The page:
Checkpoint & Process Analytics - Block 4, Activity 11

Lockyer et al. (2013) suggest that learning analytics cannot be properly interpreted unless there is a framework on which to make sense of the data. A potential framework is the design of a learning activity. The authors suggest that there are two main ways that anlytics can be parsed: checkpoint analytics or process analytics.

Checkpoint Analytics

Analytics that can check if students have accessed resources that the learning design considers essential to their learning opportunities. Educators can figure out if students are at least ‘going through the motions’ and starting the learning process. Late starters, or students that do not access resources, can be contacted directly to remind them, or ask if there are problems in starting the learning process.

Process Analytics

Analytics that tries to ascertain the level or degree that a student is ‘engaged’ with the learning process. A sense of engagement can be found out if say a learning design was required to have discussion within a learning group. The learning analytics may identify that a discussion group dominated by a single student (central red dot),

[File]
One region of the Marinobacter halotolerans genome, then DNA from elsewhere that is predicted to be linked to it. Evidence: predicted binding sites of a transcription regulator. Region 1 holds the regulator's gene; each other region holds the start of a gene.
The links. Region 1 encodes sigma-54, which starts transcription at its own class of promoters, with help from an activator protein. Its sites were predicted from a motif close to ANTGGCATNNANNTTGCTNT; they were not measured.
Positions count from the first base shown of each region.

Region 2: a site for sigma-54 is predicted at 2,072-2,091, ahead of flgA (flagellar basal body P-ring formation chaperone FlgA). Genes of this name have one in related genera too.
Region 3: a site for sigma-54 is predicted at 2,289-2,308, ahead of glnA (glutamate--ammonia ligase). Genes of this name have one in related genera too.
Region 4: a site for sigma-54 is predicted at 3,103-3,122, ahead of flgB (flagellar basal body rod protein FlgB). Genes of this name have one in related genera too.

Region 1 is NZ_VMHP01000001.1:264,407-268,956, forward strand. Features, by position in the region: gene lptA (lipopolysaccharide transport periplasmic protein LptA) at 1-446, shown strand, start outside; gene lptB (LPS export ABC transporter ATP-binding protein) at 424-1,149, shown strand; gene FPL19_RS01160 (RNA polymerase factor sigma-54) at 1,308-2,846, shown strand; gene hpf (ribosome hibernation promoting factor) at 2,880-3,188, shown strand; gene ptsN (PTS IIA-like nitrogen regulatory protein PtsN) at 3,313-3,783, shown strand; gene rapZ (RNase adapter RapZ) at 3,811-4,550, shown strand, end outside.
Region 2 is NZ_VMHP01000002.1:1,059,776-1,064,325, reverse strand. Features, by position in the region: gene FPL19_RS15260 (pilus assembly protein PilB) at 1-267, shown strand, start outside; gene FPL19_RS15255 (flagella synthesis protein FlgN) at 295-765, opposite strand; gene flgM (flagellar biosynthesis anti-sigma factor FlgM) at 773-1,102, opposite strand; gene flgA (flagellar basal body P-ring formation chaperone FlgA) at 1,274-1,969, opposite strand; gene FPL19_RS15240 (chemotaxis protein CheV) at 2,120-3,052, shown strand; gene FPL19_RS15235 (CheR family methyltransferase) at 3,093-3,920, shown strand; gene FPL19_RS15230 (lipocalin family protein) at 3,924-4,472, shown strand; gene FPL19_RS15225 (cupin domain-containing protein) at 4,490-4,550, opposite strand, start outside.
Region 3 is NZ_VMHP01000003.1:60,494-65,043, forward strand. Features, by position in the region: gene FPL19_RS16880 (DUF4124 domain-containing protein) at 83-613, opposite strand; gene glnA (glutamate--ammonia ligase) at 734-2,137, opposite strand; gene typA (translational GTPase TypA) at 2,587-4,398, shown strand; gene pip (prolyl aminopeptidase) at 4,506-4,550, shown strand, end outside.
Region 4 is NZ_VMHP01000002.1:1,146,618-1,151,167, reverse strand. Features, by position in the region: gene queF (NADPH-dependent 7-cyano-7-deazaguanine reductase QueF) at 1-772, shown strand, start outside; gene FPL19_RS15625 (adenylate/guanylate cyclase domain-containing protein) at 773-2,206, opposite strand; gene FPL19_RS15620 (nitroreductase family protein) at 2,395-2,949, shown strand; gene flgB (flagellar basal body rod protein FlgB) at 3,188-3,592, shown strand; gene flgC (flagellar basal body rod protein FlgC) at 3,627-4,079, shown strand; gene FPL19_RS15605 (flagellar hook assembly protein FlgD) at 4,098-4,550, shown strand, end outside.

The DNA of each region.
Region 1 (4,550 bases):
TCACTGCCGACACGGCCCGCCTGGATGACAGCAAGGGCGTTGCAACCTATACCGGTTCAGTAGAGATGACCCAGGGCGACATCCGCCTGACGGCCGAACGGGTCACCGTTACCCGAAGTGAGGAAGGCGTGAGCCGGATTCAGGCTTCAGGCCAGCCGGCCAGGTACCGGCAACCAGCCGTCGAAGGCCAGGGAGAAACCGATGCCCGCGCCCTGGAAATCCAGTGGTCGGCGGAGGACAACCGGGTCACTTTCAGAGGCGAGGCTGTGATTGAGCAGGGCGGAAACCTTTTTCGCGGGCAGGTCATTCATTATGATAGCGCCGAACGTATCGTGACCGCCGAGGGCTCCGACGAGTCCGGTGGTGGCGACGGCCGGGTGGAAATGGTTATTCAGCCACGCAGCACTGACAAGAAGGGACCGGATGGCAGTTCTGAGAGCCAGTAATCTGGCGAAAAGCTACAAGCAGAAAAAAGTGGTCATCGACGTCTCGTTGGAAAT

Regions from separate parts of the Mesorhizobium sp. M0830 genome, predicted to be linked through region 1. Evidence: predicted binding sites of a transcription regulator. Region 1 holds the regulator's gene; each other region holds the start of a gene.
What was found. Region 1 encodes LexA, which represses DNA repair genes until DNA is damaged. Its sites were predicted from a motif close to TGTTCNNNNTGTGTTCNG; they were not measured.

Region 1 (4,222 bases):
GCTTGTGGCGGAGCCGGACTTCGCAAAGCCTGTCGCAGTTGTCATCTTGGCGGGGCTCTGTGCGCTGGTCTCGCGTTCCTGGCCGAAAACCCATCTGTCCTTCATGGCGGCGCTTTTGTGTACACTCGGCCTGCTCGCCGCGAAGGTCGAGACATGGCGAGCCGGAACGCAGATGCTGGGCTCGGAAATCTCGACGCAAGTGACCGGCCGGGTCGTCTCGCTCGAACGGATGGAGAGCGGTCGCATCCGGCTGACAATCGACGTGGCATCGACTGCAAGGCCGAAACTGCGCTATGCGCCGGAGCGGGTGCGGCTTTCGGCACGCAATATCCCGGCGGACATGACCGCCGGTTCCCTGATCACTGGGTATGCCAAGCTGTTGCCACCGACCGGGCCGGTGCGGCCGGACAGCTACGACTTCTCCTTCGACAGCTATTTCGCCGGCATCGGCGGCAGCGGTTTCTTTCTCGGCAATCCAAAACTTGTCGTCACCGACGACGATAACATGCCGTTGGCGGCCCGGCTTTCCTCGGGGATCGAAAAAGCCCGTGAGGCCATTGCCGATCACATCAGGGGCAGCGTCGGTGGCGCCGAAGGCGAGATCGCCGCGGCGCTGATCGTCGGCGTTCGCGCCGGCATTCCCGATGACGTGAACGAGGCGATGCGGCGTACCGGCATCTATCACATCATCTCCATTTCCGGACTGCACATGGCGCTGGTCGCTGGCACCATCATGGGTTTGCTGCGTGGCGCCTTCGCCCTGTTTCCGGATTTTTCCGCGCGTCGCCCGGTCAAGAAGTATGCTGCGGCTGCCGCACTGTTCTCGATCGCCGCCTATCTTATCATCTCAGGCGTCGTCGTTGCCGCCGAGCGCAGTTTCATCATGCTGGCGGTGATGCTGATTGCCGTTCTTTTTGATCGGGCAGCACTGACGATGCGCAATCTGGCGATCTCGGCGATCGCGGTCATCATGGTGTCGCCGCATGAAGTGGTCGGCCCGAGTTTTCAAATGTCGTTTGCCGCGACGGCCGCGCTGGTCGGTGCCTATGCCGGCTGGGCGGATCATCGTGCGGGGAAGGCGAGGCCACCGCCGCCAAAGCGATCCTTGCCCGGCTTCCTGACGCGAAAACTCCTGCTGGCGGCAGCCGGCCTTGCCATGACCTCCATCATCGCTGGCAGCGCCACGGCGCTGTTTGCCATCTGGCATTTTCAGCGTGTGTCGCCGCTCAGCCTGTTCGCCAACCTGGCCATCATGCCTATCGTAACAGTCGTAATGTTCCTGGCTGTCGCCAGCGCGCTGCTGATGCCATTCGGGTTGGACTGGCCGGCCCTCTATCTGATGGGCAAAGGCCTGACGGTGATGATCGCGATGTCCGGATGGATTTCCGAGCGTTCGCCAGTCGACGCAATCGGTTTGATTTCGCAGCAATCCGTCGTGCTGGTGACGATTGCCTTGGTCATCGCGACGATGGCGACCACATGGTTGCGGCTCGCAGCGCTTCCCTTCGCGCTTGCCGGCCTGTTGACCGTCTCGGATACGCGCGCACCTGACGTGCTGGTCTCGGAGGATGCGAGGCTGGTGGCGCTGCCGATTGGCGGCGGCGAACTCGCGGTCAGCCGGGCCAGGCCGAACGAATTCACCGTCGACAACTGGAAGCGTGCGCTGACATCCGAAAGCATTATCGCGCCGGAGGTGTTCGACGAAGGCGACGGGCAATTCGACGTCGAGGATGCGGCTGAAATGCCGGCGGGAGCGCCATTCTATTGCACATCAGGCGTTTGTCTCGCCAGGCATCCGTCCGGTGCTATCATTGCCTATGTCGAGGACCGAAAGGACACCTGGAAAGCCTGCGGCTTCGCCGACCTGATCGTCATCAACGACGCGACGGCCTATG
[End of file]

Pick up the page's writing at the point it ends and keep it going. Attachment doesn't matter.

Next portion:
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versus a more equitable distrubution of contributors (blue dots). [Visualisations of interactions taken from the orginal Lockyer paper]

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In this sense, the educator has a sense of whether their learning design intentions are being followed or not and adapt appropriately.

Are these more useful ways of classifying learning analytics? I believe that they are, principally because they focus on the core of the ‘learning’ process, or rather they put learning front and centre which seems relevant to the context of ‘learning’ analytics.


Lockyer, L., Heathcote, E. & Dawson, S. (2013) Informing Pedagogical Action: Aligning Learning Analytics With Learning Design. American Behavioral Scientist, 57, 1439-1459.

Education is a progressive discovery of our own ignorance.  -Will Durant